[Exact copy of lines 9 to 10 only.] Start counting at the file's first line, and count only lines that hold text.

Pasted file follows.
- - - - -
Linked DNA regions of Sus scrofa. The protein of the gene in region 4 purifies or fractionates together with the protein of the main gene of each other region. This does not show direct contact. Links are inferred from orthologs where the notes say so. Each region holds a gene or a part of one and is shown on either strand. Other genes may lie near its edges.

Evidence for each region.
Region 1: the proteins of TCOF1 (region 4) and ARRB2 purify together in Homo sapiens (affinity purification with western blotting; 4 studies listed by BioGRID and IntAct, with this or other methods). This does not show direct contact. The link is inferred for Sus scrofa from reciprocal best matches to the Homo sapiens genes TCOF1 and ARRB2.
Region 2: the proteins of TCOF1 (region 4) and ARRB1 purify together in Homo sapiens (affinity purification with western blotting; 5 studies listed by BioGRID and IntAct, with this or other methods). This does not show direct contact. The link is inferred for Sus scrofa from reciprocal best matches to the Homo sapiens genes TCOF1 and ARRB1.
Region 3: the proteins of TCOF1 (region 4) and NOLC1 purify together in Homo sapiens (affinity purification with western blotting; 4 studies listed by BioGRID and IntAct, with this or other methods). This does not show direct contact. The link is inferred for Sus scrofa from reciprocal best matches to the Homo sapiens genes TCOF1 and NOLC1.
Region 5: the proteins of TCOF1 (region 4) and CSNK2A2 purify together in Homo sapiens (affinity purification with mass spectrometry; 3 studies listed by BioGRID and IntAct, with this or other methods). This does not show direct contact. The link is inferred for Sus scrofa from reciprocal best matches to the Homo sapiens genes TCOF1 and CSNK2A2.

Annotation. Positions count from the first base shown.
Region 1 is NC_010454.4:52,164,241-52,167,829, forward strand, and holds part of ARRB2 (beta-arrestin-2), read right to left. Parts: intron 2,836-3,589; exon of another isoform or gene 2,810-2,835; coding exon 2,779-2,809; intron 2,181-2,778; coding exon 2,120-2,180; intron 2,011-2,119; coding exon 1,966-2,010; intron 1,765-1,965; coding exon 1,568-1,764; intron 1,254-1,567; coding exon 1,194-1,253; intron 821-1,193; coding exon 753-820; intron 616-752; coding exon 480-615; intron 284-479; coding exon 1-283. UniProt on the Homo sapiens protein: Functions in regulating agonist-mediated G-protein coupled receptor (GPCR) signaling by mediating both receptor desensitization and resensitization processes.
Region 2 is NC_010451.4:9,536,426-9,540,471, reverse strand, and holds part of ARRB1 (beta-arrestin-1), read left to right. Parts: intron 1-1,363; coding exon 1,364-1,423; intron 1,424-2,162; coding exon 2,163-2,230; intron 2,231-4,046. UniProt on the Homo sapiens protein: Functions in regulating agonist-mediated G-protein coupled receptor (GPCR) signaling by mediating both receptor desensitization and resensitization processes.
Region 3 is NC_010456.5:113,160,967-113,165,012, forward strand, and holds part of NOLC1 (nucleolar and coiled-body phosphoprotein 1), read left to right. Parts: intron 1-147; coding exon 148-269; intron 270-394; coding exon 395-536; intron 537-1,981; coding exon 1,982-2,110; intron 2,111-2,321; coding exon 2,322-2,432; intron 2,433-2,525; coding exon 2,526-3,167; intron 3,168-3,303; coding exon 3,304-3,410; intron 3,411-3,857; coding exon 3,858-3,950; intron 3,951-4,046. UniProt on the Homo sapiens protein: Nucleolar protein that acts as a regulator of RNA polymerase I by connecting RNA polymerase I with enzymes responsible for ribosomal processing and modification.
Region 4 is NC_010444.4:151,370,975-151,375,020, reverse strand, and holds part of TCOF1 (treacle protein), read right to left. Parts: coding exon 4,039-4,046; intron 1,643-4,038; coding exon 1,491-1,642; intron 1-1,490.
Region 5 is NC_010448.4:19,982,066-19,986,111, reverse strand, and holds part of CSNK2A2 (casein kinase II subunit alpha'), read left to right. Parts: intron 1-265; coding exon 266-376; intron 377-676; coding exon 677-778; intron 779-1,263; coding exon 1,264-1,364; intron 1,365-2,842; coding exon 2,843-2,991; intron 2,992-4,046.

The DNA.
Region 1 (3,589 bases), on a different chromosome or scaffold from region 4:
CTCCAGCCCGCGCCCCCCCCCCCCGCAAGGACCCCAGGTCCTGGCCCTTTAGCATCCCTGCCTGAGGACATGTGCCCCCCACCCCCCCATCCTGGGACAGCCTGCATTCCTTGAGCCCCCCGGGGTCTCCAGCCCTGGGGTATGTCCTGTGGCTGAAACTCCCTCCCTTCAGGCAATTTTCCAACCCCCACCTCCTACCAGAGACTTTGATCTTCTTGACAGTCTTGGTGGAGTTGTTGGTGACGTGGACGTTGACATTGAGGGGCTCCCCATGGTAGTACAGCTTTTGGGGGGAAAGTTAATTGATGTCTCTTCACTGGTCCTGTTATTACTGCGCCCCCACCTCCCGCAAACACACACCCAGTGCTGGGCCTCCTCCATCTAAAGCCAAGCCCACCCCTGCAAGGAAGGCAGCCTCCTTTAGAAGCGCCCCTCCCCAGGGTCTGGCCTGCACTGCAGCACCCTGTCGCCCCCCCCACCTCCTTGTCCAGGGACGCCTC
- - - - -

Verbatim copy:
Region 2 is NC_010451.4:9,536,426-9,540,471, reverse strand, and holds part of ARRB1 (beta-arrestin-1), read left to right. Parts: intron 1-1,363; coding exon 1,364-1,423; intron 1,424-2,162; coding exon 2,163-2,230; intron 2,231-4,046. UniProt on the Homo sapiens protein: Functions in regulating agonist-mediated G-protein coupled receptor (GPCR) signaling by mediating both receptor desensitization and resensitization processes.
Region 3 is NC_010456.5:113,160,967-113,165,012, forward strand, and holds part of NOLC1 (nucleolar and coiled-body phosphoprotein 1), read left to right. Parts: intron 1-147; coding exon 148-269; intron 270-394; coding exon 395-536; intron 537-1,981; coding exon 1,982-2,110; intron 2,111-2,321; coding exon 2,322-2,432; intron 2,433-2,525; coding exon 2,526-3,167; intron 3,168-3,303; coding exon 3,304-3,410; intron 3,411-3,857; coding exon 3,858-3,950; intron 3,951-4,046. UniProt on the Homo sapiens protein: Nucleolar protein that acts as a regulator of RNA polymerase I by connecting RNA polymerase I with enzymes responsible for ribosomal processing and modification.